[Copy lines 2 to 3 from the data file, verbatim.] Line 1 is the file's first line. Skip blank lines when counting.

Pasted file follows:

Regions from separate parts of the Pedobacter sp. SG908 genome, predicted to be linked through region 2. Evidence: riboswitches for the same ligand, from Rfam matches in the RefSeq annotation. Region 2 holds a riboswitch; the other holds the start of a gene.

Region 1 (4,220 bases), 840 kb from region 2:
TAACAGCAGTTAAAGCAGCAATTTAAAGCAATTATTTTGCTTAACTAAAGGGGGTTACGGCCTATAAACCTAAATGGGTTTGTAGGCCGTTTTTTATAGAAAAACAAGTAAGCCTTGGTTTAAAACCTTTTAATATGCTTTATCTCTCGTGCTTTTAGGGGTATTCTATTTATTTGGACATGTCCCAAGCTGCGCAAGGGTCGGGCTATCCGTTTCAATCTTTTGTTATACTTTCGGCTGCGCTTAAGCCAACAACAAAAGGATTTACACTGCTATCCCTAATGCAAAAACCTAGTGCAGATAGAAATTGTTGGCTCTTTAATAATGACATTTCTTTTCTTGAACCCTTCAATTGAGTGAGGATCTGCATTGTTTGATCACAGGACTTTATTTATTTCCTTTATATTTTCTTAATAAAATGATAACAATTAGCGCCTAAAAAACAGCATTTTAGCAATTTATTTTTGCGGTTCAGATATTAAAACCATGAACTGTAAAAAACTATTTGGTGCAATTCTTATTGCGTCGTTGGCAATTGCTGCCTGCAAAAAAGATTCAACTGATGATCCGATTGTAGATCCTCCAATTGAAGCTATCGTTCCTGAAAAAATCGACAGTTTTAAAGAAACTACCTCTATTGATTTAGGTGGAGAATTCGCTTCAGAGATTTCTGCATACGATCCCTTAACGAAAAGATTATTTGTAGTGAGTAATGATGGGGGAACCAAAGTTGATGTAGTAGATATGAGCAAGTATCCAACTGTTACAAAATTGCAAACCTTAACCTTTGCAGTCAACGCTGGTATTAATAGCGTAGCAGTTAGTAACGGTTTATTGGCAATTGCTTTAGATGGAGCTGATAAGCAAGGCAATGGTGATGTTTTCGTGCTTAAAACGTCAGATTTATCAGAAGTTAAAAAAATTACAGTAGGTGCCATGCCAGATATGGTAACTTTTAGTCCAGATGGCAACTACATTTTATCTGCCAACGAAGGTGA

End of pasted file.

Region 1 (4,220 bases), 840 kb from region 2:
TAACAGCAGTTAAAGCAGCAATTTAAAGCAATTATTTTGCTTAACTAAAGGGGGTTACGGCCTATAAACCTAAATGGGTTTGTAGGCCGTTTTTTATAGAAAAACAAGTAAGCCTTGGTTTAAAACCTTTTAATATGCTTTATCTCTCGTGCTTTTAGGGGTATTCTATTTATTTGGACATGTCCCAAGCTGCGCAAGGGTCGGGCTATCCGTTTCAATCTTTTGTTATACTTTCGGCTGCGCTTAAGCCAACAACAAAAGGATTTACACTGCTATCCCTAATGCAAAAACCTAGTGCAGATAGAAATTGTTGGCTCTTTAATAATGACATTTCTTTTCTTGAACCCTTCAATTGAGTGAGGATCTGCATTGTTTGATCACAGGACTTTATTTATTTCCTTTATATTTTCTTAATAAAATGATAACAATTAGCGCCTAAAAAACAGCATTTTAGCAATTTATTTTTGCGGTTCAGATATTAAAACCATGAACTGTAAAAAACTATTTGGTGCAATTCTTATTGCGTCGTTGGCAATTGCTGCCTGCAAAAAAGATTCAACTGATGATCCGATTGTAGATCCTCCAATTGAAGCTATCGTTCCTGAAAAAATCGACAGTTTTAAAGAAACTACCTCTATTGATTTAGGTGGAGAATTCGCTTCAGAGATTTCTGCATACGATCCCTTAACGAAAAGATTATTTGTAGTGAGTAATGATGGGGGAACCAAAGTTGATGTAGTAGATATGAGCAAGTATCCAACTGTTACAAAATTGCAAACCTTAACCTTTGCAGTCAACGCTGGTATTAATAGCGTAGCAGTTAGTAACGGTTTATTGGCAATTGCTTTAGATGGAGCTGATAAGCAAGGCAATGGTGATGTTTTCGTGCTTAAAACGTCAGATTTATCAGAAGTTAAAAAAATTACAGTAGGTGCCATGCCAGATATGGTAACTTTTAGTCCAGATGGCAACTACATTTTATCTGCCAACGAAGGTGA